On 20th April 2022, the European Data Protection Supervisor, Wojciech Wiewiorowski presented the European Data Protection Supervisor (EDPS) Annual Report at the European Parliament Committee on Civil Liberties, Justice and Home Affairs. The report, drafted on behalf of the EDPS by Trilateral Research and Vrije Universiteit Brussel, provides a summary of the activity of the EDPS over the last year; including investigations, supervisory actions, opinions and cases put before the Court of Justice. It gives an indication of EDPS’ direction; to keep up with (and ideally be, one step ahead of) the increasingly fast pace of technological advancement (e.g., AI and machine learning). The message from the EDPS is that data generated in Europe should be processed according to European values and thus ensuring a safe digital future. This article provides a summary of the key takeaways.
The EDPS launched two investigations in order to comply with the judgement of ‘Schrems II’ which expressed concerns about the US Privacy Shield and invalidated the adequacy decision which was previously relied upon for data transfers from the EU to the US (for an in-depth insight on this see our article here). One investigation centred on the use of cloud services provided by Amazon Web Services and Microsoft under Cloud II contracts by EUIs, and the other, on the use of Microsoft Office 365 by the European Commission. The investigations are still ongoing at the time this is written but these indicate that cross-border transfers and cloud services will be a key area of focus for 2022.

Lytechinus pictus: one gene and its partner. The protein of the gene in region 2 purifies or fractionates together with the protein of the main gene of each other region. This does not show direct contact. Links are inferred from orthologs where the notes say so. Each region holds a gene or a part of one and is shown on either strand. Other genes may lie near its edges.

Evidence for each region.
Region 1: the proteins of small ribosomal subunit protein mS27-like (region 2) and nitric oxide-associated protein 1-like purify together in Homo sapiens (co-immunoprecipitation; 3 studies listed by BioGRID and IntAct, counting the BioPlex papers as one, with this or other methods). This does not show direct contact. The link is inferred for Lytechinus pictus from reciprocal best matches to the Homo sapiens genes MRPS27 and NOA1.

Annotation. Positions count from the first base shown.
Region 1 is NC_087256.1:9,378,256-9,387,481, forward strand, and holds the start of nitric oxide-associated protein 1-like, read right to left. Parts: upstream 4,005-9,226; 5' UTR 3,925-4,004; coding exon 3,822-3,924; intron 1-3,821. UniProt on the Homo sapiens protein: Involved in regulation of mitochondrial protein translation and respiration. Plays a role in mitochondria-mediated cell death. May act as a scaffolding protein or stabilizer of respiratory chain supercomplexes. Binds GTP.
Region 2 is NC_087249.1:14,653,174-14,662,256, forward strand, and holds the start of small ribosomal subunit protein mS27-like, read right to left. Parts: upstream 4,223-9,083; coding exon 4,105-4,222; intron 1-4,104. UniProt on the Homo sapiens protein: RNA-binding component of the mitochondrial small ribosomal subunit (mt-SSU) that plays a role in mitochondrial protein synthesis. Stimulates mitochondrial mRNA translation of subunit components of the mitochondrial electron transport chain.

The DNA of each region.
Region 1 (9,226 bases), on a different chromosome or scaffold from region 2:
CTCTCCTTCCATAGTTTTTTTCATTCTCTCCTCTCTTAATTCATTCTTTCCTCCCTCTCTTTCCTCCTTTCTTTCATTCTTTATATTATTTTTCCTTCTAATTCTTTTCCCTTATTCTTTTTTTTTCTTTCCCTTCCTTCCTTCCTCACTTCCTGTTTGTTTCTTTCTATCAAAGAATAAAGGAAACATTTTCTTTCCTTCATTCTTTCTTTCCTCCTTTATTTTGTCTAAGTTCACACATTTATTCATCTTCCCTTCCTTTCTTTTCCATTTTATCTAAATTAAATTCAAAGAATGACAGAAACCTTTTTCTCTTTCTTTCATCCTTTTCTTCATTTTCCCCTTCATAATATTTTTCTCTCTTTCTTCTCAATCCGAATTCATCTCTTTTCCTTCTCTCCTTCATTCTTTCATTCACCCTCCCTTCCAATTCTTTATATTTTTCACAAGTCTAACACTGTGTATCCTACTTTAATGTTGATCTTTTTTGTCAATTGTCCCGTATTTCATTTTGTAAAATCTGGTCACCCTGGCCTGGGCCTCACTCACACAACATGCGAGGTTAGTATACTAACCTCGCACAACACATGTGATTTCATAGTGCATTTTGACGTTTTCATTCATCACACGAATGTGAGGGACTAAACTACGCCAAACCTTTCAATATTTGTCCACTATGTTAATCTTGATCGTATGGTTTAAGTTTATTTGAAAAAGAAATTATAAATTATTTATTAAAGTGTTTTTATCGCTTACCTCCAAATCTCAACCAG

The EDPS also took a proactive approach in making decisions on EUI transfers, and whether the tools they used to transfer the personal data fell outside of the ‘essential equivalent level of protection’ criteria.
The report highlighted EDPS’ supervision activities, detailing the work on Europol, Eurojust, European Public Prosecutor’s Office (EPPO) and Frontex. Perhaps the most significant of the supervisory action being on Europol and their use of machine learning tools, as well as their processing of large data sets. In the case of machine learning tools, the EDPS’ opinion shows the need for EUIs considering the use of any innovative technology to take a careful look at and assess the risks posed to data subjects and their rights and freedoms. In the case of Europol’s use of large data datasets, the EDPS used their corrective powers to request that Europol delete data concerning individuals with no established link to criminal activity. The decision follows on from EDPS’ criticism of Europol in September 2020 for their continued storage of large volumes of data with no Data Subject Categorisation (due to its unjust impact to fundamental rights). The Europol example draws attention to the importance of institutional processes that govern lawful data retention, and data deletion to ensure that data is not held indefinitely.
As the report shows 2021 was a busy year for the EDPS and saw them taking an active role in guiding EUIs towards better data protection practises and using corrective actions where appropriate. Transfers of personal data appear to be key areas of focus, as well considerations around cloud infrastructure and use of data for AI and machine learning. The report shows EDPS’ awareness and willingness to address the core challenges that lie ahead, namely, the rapid advancement of digital and scientific technology, and the need to consider the risk that this unchartered territory may bring.
If you wish to talk more about the issues discussed in this article or any other matter concerning Data Protection, please visit the Trilateral Data Governance page and do not hesitate to contact a member of Trilateral Research’s DPO team who will be happy to assist you in full.